GARDEN CITY, NY-A new zoning code amendment enacted by the town of Huntington here will facilitate the development of assisted living facilities in the Suffolk County town, a local zoning attorney said. The new zoning category, called R-HS Residential Health Services, will allow operators of assisted living facilities and other senior facilities–except senior housing–to build properties at greater densities than previously permitted and in more areas of the town than formerly allowed.

Previously, assisted living facilities and other senior facilities were included in the same zoning classification as senior housing. Keith Brown, a partner in the Garden City law firm Brown & Altman LLP, tells that because they were included in the same zoning classification, the town was only getting senior facilities applications.

“Until now, the zoning code was very restrictive and prevented the development of assisted living facilities in the town of Huntington due to its technical requirements,” says Brown. “Practically speaking, the code did not permit yields that made these projects viable.”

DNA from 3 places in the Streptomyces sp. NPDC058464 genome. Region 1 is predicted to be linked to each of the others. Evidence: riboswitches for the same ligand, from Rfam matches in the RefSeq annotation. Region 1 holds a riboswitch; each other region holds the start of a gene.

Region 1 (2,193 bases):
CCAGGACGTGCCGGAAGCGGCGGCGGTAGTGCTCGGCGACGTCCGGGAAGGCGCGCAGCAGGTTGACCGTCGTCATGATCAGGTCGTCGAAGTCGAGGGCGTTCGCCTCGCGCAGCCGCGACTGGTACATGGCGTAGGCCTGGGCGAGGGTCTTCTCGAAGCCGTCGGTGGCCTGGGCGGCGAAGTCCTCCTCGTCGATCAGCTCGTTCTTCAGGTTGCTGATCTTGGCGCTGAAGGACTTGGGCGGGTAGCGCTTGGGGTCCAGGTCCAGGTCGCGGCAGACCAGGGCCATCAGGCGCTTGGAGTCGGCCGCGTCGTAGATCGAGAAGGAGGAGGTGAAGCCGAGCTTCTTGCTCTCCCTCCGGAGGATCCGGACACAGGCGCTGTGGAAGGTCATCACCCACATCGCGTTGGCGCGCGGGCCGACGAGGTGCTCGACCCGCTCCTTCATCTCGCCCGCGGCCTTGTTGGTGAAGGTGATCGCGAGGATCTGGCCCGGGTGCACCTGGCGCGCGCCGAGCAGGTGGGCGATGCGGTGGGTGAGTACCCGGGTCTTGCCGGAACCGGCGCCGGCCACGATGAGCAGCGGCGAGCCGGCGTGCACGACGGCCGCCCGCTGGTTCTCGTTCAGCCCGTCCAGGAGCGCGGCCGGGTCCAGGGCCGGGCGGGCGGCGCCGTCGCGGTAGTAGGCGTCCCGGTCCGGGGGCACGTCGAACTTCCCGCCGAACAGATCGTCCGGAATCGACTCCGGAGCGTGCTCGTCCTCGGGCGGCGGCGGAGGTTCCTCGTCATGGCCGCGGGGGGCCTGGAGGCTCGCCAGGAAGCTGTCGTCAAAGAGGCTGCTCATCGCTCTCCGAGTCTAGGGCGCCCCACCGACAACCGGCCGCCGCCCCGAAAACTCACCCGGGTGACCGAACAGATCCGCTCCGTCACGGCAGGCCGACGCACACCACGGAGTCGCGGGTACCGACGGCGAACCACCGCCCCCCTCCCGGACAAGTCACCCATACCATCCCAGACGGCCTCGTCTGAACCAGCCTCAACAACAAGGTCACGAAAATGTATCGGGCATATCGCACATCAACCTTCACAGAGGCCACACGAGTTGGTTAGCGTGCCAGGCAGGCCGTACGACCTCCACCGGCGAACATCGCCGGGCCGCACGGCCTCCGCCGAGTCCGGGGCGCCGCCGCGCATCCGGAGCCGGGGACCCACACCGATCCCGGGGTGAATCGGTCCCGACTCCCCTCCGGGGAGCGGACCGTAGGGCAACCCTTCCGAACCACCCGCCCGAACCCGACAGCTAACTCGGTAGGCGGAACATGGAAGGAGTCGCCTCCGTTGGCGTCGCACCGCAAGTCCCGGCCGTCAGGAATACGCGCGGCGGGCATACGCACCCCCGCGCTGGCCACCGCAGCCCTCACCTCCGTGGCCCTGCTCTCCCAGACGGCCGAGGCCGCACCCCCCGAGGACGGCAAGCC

Brown tells that so far, the new zoning category has not yet affected any properties, but “it may affect future development.” Brown continues that “the town board and planning staff responded to the industry’s concerns by completely revamping the code to make these projects more economically feasible. Town Supervisor Frank Petrone and the Huntington Town Board also recognized that assisted living facilities are greatly needed in light of our aging population.”

Approved on June 11 by the Huntington Town Board, the R-HS zoning district will permit the construction assisted living facilities with units of a minimum size of 2,200 sf, compared with units of 3,000 sf before the zoning code change. The new zoning provision leaves the five-acre site requirement unchanged. The new code requires that 30% of the property be landscaped.

“The new zoning will allow development of assisted living facilities along arterial roads, such as Jericho Turnpike, in addition to collector streets,” Brown adds. “It will also allow developers of these facilities to reuse underutilized commercial sites in the town.”

He adds that “procedurally, any assisted living facility will require a change of zone application to the town board. This will permit the town board to exercise greater control over the zoning approval process for assisted living facilities.” The old zoning required the issuance of special-use permits by the Huntington Zoning Board of Appeals, which could be challenged in court, Brown says. A change of zone is considered to be a legislative act and is virtually impossible to challenge in court, he says.

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